There is a thought out there — and it is the middle of April, of course, and people are interested in selling all sorts of wares, whether in print or in hope — that Logan Moore is in the mix to play quarterback at West Virginia. We have extremes in that camp, as is the case when one is so bold, but there are some who think he can sustain his surge through the summer and then camp, and there are others who think he’ll be in a position to be available in the fall.
So one of our takeaways from the spring is that Moore gave WVU’s coaches a problem they must deal throughout this portion of the offseason. That’s a good development. Was he, or can he be, good enough to keep around at QB? Is he athletic enough and familiar enough with the offense that he could play receiver and shore up some depth, talent and productivity issues there?
That’s at least interesting and at most unexpected, no matter how it turns out in a few months.
I have no idea what the future holds because there are two other quarterbacks on the way, and to hear the coaches talk about them, they’re going to jump in line when they get a chance. More on that in a moment. For now, I have to think the coaches are more prone to trust Paul Millard and value Skyler Howard’s three years of eligibility over Moore. Then again, you could argue Moore has more experience against like competition, and I would listen. He’s certainly been around WVU’s offense longer.
I’ll say that at the end of the spring, Howard and Moore are probably a push. Millard is your “leader,” I guess. I thought he had a nice little Saturday, and I wasn’t alone in that opinion.
He was quick with the ball, he only got sacked once and he didn’t come close to turning the ball over, which is a sizable development. All that “he can be mobile, jut not that mobile” buzz was warranted, too. That nine-yard scramble matters, if only because it wasn’t a seven-yard loss or a fumble or a forced pass into coverage.
And afterward, I was struck by how comfortable he was with the situation and the competition he was about to enter in the void. Then again, why shouldn’t he be at home? Isn’t it basically the same as it was last year? Howard:Childress::Trickett/Crest:Trickett.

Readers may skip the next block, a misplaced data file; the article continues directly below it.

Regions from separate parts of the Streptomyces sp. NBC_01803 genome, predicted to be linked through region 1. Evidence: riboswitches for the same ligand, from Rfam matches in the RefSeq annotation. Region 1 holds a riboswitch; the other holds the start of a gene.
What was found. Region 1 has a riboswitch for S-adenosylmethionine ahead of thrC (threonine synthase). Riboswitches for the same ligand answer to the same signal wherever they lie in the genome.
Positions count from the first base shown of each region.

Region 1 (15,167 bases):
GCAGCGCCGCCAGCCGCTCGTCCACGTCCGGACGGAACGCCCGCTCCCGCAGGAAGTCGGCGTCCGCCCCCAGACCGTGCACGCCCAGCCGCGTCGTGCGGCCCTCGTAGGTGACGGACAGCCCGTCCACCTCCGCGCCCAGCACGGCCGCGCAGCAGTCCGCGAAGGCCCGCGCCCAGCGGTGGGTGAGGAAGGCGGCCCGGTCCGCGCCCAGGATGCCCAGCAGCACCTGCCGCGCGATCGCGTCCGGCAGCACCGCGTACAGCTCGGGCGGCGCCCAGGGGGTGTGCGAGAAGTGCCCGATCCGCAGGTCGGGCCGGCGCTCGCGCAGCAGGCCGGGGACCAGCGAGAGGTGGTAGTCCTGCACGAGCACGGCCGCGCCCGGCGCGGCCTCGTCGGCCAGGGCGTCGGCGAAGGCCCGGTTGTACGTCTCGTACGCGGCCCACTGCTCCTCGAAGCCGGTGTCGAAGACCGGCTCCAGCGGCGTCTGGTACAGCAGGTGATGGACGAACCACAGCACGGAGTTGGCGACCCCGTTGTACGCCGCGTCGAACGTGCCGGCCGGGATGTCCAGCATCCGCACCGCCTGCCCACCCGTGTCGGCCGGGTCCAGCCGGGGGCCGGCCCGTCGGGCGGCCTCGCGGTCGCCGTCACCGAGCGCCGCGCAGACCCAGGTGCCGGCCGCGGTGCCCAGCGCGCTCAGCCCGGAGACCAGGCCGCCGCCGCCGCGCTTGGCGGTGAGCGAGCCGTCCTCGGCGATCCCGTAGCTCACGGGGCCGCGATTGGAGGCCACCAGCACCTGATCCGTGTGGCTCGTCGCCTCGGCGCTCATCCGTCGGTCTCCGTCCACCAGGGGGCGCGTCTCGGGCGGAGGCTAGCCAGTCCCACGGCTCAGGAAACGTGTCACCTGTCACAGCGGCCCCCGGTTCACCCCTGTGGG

Anyhow, my Moore v. Howard evaluation is based on two extended glances and also subjective. This is not: Moore proved he was more than a practice arm. He can spin it and he made the offense better during the spring, and not merely because he made sure everyone got reps without gassing the other arms.
Everything is about to be shaken up in a big-time manner soon, though. The offensive coaches will meet and rank the three spring QBs based on their pros and cons. Coaches can later watch up to two hours of film a week as part of the new NCAA rule that gives coaches access to their players for eight hours a week for eight summer weeks. Then when camp starts, the five will be chopped down to two — maybe three — fast. “Probably within the first week,” Shannon Dawson said.
Dawson then offered up quick and frank spring-based scouting reports on Millard, Howard and Moore, but also divulged what the staff already knows and thinks about recovering Clint Trickett and arriving William Crest.
Dawson said Trickett was “our best quarterback we had last year when he was healthy.” Trickett was hurt in his first start, played injured in his second, didn’t tell anyone about a concussion later and missed the following game because of the concussion. Dawson said the staff is mindful of Trickett’s size and injuries and knows WVU “better have a backup plan.”
“He’s a light kid,” Dawson said. “That’s really the evaluation of him I had when I talked to him after the season. When he’s healthy, he functions pretty good. Look at the games he was healthy in. But when you start getting banged up, you can’t function at a high level. When he got banged up, he struggled.”
Dawson called 6-foot-2, 210-pound Crest, from Baltimore’s Dunbar High, the “unknown factor,” but was quick to say that won’t be used against Crest, even though he’ll have the fewest overall practice and game opportunities to make an impression. When allowed, Crest and Dawson talk regularly because Crest is trying to get as familiar as possible before he arrives.
“We’re definitely going to give that kid a chance,” Dawson said. “There are kids who can come in early and function in that role and there are kids who can’t. I don’t know what his, I guess, maturity mentally is. Physically, you can look at him today and I don’t know how much better he’s going to look four years from right now. That’s not going to be the issue with that kid, but mental maturity, can he handle the situations, can he handle the offense, that’s a question mark.”